Preferably, an appropriate overcoat material will have a mill rate at higher incidence angles that closely approximates the mill rate of the structure material. Most preferably, an appropriate overcoat material will have a mill rate at higher incidence angles that is equal to or slightly higher than the mill rate of the structure material. Skilled persons will realize that an overcoat material with a slightly lower mill rate than the structure at higher incidence angles might provide acceptable results, but there would likely be some degree of curtaining. As discussed above, where possible, it is desirable for the mill rates of overcoat and substrate to match throughout a broader range of higher incidence angles (for example from 45 degrees approaching 90 degrees) in order to account for variations in milling conditions.

FIG. 7 is a flowchart showing the steps of selecting a suitable overcoat material in order to control topological variation in a milled cross-section according to a preferred embodiment of the present invention.

In step 702, the mill rate at incidence angles greater than 75 degrees for the material making up the structure of interest is determined. This mill rate can be determined, for example, experimentally. Known mill rates at specific incidence angles can also be found in literature, or by performing calculations using one of the commercially available simulation software packages. For some applications, it might be desirable to determine mill rates at incidence angles above 45 degrees.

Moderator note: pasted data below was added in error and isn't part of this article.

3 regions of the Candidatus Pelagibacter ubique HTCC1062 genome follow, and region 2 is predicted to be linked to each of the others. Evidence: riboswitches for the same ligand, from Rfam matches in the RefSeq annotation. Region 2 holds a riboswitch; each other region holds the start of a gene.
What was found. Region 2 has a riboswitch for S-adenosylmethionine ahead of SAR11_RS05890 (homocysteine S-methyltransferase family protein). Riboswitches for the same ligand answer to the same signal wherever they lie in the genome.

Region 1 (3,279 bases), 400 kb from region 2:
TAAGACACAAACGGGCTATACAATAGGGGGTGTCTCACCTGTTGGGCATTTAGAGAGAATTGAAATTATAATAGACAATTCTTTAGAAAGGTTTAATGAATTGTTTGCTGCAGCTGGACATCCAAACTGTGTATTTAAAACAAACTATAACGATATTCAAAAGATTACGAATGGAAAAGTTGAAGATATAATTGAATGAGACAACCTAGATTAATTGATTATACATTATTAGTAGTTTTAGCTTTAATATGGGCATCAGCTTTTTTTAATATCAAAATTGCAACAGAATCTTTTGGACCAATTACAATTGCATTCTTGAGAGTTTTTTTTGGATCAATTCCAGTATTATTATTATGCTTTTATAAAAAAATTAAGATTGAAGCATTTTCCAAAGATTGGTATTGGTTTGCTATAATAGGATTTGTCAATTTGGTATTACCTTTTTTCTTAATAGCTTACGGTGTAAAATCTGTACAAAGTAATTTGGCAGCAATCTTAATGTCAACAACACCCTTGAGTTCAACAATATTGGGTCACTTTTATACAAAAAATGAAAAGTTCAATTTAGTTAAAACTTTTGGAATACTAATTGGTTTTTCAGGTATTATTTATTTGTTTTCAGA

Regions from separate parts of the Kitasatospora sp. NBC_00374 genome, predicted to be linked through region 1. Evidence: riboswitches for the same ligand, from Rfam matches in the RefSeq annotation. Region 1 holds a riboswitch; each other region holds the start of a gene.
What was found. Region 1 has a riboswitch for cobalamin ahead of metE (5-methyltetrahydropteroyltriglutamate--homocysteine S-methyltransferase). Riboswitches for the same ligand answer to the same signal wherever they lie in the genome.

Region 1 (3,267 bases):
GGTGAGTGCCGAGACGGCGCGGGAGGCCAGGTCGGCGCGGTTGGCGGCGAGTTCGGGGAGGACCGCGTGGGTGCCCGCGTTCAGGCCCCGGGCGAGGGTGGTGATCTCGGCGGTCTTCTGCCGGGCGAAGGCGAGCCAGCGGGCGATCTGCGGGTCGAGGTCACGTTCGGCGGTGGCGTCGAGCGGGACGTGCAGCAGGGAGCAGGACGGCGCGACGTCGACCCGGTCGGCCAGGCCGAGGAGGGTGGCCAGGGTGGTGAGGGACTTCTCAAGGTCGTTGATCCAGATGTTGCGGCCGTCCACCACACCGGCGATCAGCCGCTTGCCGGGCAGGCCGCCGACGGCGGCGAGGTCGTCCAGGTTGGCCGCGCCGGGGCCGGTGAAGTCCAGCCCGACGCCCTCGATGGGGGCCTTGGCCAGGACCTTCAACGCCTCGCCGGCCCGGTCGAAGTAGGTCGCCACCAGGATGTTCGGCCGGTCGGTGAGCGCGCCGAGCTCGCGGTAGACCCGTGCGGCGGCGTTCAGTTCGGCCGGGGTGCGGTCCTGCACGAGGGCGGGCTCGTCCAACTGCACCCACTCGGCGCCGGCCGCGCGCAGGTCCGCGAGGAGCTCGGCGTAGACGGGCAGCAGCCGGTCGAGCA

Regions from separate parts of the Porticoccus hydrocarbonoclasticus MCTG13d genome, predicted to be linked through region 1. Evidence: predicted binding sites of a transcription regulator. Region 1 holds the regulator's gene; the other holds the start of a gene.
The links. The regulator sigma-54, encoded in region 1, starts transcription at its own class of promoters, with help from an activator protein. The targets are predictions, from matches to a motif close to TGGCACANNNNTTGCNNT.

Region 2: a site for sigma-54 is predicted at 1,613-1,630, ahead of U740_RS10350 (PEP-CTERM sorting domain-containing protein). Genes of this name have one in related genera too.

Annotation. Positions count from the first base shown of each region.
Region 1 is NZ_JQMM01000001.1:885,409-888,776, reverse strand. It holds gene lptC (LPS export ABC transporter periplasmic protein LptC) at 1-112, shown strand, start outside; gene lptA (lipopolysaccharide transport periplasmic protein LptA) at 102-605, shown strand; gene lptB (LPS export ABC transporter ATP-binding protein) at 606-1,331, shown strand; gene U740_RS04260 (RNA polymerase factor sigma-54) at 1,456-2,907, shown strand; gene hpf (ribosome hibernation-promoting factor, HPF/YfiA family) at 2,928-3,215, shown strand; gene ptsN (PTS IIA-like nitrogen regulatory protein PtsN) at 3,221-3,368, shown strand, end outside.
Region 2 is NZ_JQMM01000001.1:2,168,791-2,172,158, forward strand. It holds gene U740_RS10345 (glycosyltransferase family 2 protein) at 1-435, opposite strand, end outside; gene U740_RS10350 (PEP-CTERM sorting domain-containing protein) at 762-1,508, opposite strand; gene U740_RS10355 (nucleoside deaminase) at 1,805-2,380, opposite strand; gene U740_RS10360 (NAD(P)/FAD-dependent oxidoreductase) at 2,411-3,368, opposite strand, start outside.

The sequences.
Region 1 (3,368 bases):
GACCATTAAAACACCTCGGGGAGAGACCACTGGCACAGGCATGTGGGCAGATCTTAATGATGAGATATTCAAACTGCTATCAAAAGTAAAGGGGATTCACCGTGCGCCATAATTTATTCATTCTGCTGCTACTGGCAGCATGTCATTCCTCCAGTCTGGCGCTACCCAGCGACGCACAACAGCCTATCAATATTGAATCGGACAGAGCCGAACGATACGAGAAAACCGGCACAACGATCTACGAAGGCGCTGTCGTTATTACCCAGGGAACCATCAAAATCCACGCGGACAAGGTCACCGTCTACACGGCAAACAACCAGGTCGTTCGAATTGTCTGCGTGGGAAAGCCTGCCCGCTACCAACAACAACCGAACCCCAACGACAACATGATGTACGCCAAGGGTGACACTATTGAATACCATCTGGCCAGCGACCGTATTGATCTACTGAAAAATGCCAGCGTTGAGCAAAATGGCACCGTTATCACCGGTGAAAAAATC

In step 704, a preliminary group of acceptable overcoat materials is identified by using reference values for mill rates throughout the desired range of incidence angles. As discussed above, in order to reduce topological variation, an appropriate overcoat material will have mill rate throughout the desired range of incidence angles that closely approximates the mill rate of the structure material over that same range of incidence angles.